There's a lot of discussion on the internet of late about pricing ebooks. I don't have any answers, in fact I probably have more questions.

When I was painting and trying to get work into galleries I had the same problem. How do you put a price on a painting? One theory was that you looked at it as a product. How much do you need to live? How many paintings can you produce in a year? Divide that and that's what it should cost.


That assumes you can sell all the paintings. I did the shows and the fairs and sent off slides to galleries and competitions. Sales are not guaranteed.

The same goes for books. You can forecast all the sales you want, but you can't guarantee anything.

And the other side of the coin is - what do readers want to pay for books? As a reader I would love for the price of books to come down. I promise I will buy lots more!

However, the flood of cheap and free books on the market has tainted it. I downloaded a bunch of free books and I have to say, a lot of them have problems. So now readers expect the cheap books to be bad books. They don't want to weed through the dreck to find the pearls. And I can't blame them. It's time consuming. Sometimes the reviews are a little too generous. I can get past the occasional typo or missing word, but most of them are just out too soon.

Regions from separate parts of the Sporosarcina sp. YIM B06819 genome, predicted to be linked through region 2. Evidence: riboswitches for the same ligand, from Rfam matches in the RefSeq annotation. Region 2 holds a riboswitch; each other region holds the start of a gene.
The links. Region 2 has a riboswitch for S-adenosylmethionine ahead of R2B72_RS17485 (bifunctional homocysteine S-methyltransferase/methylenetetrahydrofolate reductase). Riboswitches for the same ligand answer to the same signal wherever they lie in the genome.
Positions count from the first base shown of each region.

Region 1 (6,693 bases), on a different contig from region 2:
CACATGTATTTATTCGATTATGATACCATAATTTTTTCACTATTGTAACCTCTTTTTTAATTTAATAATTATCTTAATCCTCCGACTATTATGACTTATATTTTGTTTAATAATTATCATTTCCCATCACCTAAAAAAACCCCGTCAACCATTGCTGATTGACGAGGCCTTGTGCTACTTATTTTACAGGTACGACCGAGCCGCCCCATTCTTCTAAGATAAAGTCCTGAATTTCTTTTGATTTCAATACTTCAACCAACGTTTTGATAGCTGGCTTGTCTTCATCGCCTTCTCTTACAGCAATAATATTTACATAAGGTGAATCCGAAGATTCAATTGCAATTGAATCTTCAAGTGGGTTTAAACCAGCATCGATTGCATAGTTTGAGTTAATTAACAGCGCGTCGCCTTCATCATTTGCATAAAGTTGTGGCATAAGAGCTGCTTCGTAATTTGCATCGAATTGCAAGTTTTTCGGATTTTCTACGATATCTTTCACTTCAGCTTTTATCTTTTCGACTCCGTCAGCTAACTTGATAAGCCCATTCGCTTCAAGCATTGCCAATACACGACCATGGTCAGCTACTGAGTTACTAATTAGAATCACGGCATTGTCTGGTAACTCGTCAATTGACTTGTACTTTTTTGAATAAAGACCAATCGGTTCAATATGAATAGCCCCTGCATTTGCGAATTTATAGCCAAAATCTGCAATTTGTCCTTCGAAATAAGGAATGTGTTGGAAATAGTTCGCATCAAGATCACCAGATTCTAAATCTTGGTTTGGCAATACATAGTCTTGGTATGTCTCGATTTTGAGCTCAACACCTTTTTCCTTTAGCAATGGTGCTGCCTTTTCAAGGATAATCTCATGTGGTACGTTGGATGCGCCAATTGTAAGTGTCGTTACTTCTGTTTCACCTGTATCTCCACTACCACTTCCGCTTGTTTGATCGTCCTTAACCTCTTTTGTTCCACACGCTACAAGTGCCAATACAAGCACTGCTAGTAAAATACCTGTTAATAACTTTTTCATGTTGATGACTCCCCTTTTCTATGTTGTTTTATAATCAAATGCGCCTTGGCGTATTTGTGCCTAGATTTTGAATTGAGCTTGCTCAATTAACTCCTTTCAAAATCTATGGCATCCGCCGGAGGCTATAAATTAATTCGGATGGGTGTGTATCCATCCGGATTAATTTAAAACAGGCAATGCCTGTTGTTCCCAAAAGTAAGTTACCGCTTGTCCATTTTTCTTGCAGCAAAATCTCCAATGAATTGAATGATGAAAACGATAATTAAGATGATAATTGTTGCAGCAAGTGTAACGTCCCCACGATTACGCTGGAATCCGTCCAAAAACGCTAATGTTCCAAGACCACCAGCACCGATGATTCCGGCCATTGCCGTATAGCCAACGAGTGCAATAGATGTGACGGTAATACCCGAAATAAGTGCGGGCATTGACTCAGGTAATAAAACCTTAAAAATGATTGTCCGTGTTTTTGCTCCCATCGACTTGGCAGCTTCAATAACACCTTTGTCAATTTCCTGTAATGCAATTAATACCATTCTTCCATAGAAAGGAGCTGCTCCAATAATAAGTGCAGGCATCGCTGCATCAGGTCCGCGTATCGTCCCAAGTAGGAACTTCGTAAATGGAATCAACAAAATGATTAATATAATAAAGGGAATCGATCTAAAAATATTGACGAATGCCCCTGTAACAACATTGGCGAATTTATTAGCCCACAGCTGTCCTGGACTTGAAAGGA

I priced my ebook at $2.99. It was priced higher based on some articles I read about not underpricing your work. But then I read an article that most readers had seen so many books at the 2.99 price that they wouldn't go higher.